How do you use it with Android?
Using Tor is a two step app process. Download Orbot and Orfox from the Google Play Store. Both are free apps and were created by the Tor Project. Once downloaded, you will want to click on Orbot first which will create your Tor connection. Click start once in and the app will let you know if you are connected. This app will encrypt your internet traffic and will work with other Android apps, including Twitter, chat apps, web surfing, etc. Next you will want to open your Orfox app, which is a version of Firefox created by the Tor Project that will make sure your web communications are routed through your Tor proxy connection. Use this rather than Chrome, Firefox and your default web browser for private browsing. It is generally frowned up to log into bank accounts and other accounts that can compromise your personal security. If you need to check your bank account, do so with your real IP before you log into VPN and Orbot.
Noscript and HTTPS Everywhere
D-Vasive Pro by John McAfee
John McAfee, the notorious creator of McAfee Anti-virus, legendary internet security pioneer and expert created this $5 app on the Google Play Store that blocks bad actors from accessing your bluetooth, wifi, camera, and microphone. If something attempts to open a connection to these things, the app will prompt you. If you want to use the wifi or camera, you can override the software as needed. Very valuable tool in a day when these things can be remotely activated to spy on you in real time! Highly recommended app.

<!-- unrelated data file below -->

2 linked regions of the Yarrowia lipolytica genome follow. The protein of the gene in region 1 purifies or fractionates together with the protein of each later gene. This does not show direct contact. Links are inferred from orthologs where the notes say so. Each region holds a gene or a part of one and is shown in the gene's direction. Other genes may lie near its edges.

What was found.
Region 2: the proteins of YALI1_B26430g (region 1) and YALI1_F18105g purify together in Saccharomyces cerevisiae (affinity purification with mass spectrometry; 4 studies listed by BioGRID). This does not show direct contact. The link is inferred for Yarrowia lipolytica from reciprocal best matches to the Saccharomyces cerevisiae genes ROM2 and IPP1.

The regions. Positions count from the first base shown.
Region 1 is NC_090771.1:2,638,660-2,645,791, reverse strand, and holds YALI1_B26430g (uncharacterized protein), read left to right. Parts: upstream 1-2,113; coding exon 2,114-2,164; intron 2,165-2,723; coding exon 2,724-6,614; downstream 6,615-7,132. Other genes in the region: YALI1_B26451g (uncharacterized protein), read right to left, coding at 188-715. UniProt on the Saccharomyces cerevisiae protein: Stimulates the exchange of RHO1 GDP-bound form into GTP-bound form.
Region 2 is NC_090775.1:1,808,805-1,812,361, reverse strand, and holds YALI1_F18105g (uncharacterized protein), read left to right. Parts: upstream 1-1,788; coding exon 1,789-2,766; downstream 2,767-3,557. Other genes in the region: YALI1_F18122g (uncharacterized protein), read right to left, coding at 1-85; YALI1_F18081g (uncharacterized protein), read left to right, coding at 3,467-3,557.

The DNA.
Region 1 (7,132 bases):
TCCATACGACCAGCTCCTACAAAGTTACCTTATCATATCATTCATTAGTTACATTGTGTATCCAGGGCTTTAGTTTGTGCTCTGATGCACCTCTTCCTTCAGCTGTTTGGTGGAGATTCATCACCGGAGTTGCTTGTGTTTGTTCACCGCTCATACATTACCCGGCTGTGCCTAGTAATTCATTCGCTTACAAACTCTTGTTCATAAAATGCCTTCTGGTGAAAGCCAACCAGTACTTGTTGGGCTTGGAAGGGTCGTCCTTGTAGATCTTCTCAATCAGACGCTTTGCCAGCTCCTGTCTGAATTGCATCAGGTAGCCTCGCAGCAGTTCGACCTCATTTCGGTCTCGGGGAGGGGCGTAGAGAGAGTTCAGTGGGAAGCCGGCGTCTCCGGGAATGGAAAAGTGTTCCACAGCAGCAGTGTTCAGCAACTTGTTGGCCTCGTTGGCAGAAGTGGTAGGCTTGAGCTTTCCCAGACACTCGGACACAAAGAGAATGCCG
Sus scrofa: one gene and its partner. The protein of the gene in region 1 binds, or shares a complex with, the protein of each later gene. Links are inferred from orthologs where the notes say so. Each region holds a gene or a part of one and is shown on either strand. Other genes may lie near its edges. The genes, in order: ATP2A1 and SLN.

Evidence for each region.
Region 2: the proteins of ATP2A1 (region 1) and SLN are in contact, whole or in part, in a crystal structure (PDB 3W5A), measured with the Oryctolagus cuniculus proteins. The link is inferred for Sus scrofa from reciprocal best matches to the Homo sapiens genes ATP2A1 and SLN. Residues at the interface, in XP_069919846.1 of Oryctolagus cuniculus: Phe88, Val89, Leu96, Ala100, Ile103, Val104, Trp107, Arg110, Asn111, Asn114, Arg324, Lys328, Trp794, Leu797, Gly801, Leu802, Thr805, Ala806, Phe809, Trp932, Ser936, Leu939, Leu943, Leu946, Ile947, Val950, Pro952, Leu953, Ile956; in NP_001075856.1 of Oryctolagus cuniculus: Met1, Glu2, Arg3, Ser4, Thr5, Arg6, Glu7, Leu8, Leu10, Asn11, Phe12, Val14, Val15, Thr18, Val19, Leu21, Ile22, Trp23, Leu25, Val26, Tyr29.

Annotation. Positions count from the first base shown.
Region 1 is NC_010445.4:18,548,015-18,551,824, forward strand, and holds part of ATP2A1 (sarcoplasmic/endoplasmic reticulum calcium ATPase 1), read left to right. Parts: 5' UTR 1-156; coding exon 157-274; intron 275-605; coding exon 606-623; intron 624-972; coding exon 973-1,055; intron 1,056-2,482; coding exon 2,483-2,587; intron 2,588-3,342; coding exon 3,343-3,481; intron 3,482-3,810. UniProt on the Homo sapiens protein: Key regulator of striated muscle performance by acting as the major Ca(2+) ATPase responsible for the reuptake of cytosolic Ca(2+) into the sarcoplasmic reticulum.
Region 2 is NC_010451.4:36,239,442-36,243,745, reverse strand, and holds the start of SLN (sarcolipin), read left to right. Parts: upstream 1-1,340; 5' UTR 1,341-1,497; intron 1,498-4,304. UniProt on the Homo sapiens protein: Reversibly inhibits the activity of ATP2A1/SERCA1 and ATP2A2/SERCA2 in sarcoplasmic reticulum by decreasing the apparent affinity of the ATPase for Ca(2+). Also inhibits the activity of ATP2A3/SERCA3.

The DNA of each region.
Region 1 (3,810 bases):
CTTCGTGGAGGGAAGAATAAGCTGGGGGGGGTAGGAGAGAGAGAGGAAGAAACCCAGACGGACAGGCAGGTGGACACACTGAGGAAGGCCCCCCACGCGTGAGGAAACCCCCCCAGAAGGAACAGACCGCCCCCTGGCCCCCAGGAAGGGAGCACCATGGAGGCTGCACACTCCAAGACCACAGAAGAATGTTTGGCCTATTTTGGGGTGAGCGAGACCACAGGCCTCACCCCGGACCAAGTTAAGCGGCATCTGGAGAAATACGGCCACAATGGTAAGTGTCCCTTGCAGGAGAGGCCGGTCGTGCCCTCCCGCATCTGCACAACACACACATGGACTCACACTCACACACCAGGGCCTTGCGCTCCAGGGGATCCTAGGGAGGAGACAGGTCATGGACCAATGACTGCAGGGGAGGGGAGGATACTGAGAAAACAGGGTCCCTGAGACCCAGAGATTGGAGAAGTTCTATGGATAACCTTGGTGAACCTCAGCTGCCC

The older model Mac Mini circa 2005-2009 was a great PC alternative, measuring in at 2.0 × 6.5 × 6.5 inches instead of a huge beige tower. You can buy these old machines on ebay in the $50-$100 price range but their usability and expansion is limited by Apple. We will get around this!
The model I bought for $50 (that included shipping) was the Apple 2006 (model MA607LL/A) Mac Mini with a 1.66GHz [Intel Core Duo 2] processor, CD-R/W, 160GB Hard drive, and a measly 1GB of RAM.
The RAM is expandable in this model to 2GB. There are two slots, so (2) 1GB RAM [DDR2 PC2 5300] modules could replace the (2) 512MB modules. RAM upgrade (both modules) for me cost a total of $6.40 shipped.